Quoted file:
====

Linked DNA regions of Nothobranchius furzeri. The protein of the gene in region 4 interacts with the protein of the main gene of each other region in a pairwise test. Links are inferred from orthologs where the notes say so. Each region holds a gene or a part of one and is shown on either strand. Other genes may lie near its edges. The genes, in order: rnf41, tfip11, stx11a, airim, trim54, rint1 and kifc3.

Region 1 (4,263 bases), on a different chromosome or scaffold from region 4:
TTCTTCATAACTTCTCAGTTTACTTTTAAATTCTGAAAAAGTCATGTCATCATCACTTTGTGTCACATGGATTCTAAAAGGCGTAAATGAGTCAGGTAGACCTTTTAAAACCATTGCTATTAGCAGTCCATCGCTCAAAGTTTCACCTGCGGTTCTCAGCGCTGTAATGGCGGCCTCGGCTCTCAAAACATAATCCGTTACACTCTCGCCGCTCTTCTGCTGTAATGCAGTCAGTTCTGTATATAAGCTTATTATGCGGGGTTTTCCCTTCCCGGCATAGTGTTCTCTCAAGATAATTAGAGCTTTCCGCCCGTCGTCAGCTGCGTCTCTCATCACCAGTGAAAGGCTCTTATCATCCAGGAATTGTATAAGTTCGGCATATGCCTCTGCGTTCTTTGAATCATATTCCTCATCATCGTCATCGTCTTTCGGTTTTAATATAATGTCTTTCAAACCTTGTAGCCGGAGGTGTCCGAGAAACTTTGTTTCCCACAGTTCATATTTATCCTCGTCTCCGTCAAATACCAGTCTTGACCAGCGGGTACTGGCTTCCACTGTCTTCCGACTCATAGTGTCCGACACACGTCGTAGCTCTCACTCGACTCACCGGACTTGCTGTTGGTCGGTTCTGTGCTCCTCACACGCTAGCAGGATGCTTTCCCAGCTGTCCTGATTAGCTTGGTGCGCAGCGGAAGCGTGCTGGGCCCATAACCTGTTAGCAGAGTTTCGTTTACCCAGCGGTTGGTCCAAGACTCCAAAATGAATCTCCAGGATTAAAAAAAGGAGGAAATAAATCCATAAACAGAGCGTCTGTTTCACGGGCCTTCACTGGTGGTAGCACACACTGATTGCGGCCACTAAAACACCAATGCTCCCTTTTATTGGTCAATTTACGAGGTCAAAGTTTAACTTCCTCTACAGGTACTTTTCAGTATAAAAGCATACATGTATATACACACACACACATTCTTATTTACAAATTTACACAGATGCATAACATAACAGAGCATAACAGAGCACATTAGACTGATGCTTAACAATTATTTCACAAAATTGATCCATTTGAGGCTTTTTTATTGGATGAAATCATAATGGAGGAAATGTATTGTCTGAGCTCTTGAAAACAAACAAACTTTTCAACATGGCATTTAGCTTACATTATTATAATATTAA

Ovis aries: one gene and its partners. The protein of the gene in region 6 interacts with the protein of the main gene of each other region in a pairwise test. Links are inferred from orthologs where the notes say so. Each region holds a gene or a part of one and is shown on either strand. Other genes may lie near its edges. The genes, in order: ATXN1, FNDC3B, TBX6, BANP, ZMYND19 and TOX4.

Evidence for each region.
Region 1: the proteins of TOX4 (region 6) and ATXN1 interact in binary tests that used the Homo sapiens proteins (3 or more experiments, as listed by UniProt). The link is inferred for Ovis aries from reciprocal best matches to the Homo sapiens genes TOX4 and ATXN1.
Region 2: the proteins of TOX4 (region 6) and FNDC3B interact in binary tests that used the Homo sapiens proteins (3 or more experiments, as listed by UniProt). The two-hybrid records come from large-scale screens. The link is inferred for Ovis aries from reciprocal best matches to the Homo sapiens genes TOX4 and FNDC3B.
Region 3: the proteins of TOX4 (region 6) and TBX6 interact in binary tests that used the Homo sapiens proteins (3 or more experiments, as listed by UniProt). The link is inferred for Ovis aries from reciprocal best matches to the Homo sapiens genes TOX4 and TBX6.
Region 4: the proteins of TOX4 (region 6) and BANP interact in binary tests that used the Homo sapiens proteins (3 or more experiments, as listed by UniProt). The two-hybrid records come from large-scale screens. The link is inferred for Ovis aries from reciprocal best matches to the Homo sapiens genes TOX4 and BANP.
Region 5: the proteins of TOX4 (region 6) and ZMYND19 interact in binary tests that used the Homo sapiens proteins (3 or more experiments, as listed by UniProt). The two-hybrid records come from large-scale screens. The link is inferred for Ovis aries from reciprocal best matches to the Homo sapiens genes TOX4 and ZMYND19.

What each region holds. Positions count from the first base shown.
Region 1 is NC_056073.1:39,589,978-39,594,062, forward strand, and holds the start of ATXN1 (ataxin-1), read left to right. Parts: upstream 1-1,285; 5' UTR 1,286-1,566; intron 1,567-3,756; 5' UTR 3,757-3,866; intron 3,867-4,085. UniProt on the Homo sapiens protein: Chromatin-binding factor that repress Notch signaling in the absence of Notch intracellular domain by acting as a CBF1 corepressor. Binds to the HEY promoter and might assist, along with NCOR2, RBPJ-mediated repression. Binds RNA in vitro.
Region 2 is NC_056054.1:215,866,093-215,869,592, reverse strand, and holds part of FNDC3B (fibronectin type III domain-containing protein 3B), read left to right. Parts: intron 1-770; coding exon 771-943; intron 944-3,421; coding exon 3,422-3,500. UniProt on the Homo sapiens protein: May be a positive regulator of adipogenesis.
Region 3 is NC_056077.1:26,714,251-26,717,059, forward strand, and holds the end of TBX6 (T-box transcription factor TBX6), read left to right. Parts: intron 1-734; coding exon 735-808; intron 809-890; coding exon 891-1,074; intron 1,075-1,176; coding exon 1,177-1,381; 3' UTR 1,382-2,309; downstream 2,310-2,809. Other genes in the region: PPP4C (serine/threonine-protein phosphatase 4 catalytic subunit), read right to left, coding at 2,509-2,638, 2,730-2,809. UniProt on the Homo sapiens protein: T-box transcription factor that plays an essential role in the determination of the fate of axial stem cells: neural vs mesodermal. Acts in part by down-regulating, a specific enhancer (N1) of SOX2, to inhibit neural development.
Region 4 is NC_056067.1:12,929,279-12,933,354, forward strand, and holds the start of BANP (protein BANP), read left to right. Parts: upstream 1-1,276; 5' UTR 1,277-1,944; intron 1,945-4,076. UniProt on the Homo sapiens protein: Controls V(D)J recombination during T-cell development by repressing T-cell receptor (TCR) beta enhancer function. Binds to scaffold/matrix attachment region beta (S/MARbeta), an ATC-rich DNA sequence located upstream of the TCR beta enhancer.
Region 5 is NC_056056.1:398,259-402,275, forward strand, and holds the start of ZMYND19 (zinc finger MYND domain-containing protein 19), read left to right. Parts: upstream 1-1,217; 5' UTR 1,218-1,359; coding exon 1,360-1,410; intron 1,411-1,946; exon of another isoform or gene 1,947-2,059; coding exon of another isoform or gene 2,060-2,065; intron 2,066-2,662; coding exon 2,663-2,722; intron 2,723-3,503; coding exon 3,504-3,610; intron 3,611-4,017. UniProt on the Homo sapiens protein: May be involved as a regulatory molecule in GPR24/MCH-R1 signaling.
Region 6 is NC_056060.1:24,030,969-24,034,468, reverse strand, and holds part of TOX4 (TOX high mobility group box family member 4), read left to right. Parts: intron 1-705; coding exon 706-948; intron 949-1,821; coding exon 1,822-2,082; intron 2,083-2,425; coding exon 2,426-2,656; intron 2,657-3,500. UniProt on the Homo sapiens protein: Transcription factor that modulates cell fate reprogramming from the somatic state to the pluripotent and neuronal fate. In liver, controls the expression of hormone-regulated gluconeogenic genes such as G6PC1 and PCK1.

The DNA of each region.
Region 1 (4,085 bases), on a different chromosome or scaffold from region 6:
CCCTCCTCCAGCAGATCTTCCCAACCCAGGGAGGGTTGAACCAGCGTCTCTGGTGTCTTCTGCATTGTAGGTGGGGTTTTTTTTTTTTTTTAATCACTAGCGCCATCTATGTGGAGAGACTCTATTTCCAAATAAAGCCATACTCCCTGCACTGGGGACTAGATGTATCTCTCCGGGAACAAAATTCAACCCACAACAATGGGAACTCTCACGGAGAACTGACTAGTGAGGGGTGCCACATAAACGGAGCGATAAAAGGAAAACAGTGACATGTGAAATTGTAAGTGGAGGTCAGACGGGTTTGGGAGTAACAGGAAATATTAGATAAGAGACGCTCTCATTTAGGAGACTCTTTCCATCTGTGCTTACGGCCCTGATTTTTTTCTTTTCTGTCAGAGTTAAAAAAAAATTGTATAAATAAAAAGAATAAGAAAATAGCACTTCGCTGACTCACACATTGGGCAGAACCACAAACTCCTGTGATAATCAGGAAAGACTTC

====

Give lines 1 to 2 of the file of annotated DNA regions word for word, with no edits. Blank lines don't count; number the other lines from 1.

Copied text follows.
Linked DNA regions of Nothobranchius furzeri. The protein of the gene in region 4 interacts with the protein of the main gene of each other region in a pairwise test. Links are inferred from orthologs where the notes say so. Each region holds a gene or a part of one and is shown on either strand. Other genes may lie near its edges. The genes, in order: rnf41, tfip11, stx11a, airim, trim54, rint1 and kifc3.

Region 1 (4,263 bases), on a different chromosome or scaffold from region 4: